Again, thank you so much for the opportunity to work at [company name]. I am truly grateful for having worked here, and I hope we keep in touch in the future.
Email template #3: The apology
Oh, you messed up? That’s okay, we all make mistakes! The problem is, how do we own our mistakes?
First, here’s what NOT to say, courtesy of a tweet from United Airlines:
The phrase “I apologize for having to re-accommodate these customers” doesn’t seem so sincere, does it? That’s why there was a lot of public backlash for this “apology.”
Luckily, there are some tips to make a great professional apology email without coming off as insincere:
- Subject line. Say “I’m sorry”, or “I apologize”. Be sure you mean it!
- Address your values. State your beliefs and values, and why you are a person of good moral character and trust.
- Address the issue. Explain the mistake you made, and why this one mistake contradicts your values.
- Say you’re sorry. This needs to be genuine and in your own words, if possible. Avoid pointing fingers and own your mistake.
- Explain your game plan. This is the most important part. Tell your recipient how you will change or what actions you will take to make things better.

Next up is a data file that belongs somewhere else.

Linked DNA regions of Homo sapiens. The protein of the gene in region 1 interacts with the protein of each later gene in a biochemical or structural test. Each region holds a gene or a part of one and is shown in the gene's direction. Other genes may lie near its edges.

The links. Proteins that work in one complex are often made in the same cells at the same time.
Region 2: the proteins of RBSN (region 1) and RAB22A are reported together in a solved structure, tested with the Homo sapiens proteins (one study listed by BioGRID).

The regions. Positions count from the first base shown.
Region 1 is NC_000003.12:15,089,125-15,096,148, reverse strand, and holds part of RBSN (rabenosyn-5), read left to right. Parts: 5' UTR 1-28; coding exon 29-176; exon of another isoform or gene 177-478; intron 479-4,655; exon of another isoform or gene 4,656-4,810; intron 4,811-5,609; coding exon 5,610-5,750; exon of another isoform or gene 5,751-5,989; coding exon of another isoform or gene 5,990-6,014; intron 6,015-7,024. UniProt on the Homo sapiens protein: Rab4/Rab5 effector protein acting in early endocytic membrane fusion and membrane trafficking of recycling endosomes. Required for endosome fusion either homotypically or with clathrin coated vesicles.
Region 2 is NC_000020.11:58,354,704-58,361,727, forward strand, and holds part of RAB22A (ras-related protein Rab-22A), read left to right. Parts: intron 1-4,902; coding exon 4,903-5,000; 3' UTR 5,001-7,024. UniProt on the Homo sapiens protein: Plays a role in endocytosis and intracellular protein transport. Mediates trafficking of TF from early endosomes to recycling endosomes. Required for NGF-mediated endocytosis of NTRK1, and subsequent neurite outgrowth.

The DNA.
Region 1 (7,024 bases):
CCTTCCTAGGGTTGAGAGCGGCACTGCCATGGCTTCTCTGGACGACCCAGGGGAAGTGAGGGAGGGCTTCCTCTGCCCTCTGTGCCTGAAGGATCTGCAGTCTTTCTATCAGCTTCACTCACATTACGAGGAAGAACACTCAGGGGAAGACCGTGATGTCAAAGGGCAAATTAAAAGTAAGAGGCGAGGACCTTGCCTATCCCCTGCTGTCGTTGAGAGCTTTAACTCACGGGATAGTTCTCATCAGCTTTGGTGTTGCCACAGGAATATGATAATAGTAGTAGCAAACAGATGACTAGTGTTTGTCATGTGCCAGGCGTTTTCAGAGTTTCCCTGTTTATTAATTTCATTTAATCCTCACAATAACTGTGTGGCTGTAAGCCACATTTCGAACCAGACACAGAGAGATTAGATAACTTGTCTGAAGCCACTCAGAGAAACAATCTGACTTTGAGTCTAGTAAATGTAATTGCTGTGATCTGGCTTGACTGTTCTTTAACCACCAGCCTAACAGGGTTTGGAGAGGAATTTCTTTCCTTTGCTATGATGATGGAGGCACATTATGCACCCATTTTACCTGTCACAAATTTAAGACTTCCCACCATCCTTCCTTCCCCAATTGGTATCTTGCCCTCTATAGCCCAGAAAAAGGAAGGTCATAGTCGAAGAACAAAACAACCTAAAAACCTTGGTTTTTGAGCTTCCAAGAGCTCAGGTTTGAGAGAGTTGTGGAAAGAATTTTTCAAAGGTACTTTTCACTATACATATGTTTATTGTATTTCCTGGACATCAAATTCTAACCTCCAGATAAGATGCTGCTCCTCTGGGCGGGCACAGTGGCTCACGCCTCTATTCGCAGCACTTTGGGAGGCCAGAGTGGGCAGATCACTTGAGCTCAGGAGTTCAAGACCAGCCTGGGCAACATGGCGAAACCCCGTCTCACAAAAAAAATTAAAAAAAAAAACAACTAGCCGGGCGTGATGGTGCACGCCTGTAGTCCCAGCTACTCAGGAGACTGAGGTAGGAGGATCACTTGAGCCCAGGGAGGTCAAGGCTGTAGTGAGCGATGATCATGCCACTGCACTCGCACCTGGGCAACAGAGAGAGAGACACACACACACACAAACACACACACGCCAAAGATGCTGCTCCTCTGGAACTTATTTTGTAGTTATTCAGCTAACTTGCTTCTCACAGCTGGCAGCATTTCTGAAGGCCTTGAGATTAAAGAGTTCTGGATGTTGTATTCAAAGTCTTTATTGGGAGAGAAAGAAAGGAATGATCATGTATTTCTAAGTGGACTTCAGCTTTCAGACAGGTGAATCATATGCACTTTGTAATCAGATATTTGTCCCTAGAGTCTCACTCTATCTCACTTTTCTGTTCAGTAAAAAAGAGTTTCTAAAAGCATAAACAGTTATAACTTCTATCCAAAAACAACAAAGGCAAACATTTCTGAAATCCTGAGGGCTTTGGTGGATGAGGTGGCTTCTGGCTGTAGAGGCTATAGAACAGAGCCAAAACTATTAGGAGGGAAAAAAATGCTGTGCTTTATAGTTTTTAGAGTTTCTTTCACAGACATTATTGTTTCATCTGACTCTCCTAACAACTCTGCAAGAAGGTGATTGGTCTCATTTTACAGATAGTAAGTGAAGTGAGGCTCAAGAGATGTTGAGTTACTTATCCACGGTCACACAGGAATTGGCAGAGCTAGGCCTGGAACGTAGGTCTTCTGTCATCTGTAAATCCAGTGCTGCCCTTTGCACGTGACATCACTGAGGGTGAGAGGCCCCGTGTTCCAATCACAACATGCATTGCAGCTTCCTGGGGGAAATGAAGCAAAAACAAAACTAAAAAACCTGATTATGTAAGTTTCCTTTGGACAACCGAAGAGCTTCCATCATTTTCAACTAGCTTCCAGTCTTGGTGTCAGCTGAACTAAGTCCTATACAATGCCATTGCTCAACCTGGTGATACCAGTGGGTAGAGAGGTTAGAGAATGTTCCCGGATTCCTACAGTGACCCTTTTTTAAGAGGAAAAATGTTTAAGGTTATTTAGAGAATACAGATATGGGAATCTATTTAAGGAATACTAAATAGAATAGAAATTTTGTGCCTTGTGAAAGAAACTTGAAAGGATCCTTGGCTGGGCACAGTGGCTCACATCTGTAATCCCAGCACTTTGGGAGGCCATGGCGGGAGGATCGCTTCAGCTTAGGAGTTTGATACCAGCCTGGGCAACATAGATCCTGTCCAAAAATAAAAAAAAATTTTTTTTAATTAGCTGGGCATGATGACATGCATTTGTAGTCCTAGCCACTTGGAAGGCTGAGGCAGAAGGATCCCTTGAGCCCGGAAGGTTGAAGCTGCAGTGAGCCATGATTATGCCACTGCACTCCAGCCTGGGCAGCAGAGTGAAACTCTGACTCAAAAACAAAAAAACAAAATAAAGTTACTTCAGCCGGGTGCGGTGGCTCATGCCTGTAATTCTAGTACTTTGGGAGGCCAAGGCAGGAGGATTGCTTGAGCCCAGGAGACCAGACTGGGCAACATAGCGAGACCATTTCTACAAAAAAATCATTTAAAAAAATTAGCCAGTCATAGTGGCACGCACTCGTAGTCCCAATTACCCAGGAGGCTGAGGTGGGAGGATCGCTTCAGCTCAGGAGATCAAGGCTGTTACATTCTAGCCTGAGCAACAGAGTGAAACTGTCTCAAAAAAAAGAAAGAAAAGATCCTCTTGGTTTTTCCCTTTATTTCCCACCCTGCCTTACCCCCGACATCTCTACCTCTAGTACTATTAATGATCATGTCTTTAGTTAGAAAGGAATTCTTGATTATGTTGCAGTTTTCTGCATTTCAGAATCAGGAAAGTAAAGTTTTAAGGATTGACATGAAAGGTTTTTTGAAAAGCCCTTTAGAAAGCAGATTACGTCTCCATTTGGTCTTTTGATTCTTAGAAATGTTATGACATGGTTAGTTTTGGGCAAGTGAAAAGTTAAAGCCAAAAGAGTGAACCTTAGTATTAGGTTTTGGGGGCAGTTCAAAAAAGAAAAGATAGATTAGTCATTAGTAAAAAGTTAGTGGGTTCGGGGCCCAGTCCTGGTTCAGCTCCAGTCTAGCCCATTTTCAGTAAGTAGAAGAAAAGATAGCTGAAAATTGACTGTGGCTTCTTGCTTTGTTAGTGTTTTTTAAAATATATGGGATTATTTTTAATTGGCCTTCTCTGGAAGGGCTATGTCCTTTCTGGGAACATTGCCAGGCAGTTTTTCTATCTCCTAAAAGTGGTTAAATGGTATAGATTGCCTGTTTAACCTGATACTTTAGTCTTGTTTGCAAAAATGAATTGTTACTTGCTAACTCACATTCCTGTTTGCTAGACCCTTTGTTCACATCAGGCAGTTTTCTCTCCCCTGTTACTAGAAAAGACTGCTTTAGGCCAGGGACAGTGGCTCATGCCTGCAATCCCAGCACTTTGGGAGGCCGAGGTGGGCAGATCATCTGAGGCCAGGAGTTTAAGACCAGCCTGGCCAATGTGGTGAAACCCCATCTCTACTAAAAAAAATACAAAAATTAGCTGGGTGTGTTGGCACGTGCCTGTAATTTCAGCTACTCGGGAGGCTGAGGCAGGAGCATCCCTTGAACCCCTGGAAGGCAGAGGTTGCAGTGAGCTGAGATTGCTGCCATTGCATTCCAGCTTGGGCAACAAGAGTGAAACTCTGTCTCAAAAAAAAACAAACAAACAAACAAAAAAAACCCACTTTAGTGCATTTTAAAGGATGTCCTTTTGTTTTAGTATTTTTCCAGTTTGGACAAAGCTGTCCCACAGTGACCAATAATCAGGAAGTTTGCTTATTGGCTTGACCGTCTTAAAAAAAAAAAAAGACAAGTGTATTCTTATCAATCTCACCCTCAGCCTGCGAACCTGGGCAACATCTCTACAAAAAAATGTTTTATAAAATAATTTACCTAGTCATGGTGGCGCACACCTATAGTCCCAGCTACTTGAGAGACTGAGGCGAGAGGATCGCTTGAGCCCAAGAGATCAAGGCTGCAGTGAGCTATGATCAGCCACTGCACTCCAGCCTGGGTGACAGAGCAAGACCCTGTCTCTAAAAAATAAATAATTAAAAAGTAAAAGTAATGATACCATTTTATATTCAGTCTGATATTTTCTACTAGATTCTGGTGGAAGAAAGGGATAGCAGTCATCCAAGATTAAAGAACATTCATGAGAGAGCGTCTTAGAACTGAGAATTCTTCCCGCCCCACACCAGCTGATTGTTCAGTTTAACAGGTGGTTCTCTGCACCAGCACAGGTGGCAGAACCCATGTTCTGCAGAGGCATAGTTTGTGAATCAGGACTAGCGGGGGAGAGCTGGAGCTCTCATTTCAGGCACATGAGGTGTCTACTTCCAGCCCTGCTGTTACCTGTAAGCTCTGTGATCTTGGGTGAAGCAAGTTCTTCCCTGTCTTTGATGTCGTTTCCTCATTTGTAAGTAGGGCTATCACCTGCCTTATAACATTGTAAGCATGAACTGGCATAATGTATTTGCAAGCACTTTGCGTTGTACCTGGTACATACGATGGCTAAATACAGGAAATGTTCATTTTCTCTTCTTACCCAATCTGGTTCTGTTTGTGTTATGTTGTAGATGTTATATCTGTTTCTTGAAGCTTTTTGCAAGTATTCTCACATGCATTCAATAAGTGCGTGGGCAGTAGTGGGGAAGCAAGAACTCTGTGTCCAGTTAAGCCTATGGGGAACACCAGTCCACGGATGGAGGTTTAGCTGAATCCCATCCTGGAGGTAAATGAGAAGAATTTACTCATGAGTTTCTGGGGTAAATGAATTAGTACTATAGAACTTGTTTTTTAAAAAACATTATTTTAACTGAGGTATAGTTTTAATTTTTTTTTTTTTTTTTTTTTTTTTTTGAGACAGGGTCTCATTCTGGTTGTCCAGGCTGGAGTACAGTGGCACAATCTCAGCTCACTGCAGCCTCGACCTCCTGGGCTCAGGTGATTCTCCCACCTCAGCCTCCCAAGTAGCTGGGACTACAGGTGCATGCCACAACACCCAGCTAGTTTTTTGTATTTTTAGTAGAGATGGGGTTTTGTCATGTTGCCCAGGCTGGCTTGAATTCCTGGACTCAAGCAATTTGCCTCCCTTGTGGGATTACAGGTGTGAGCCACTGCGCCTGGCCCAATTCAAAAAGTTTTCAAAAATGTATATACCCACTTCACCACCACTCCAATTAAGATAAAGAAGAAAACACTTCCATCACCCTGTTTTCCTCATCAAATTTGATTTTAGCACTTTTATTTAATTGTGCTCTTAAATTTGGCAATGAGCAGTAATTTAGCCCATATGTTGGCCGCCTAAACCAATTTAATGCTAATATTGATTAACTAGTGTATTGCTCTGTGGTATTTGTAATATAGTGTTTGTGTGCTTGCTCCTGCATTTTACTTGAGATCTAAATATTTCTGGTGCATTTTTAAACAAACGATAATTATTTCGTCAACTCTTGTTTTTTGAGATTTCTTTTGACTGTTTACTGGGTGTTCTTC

- Ask for forgiveness. Don’t be afraid to show a little emotion to demonstrate how sorry you really are.
Apology email example:
Thankfully, incorporating the above tips, United Airlines did much better with their official apology email:
“We can never say we are sorry enough for what occurred” sounds much better! Plus, the full email explains all the changes United Airlines will make to prevent this issue from happening again.
Apology email template:
Subject line: I’m so sorry – [Your name]
Hey [insert recipient’s name],
I know it’s important to [state value / belief]. That’s why I feel bad when I [mistake here].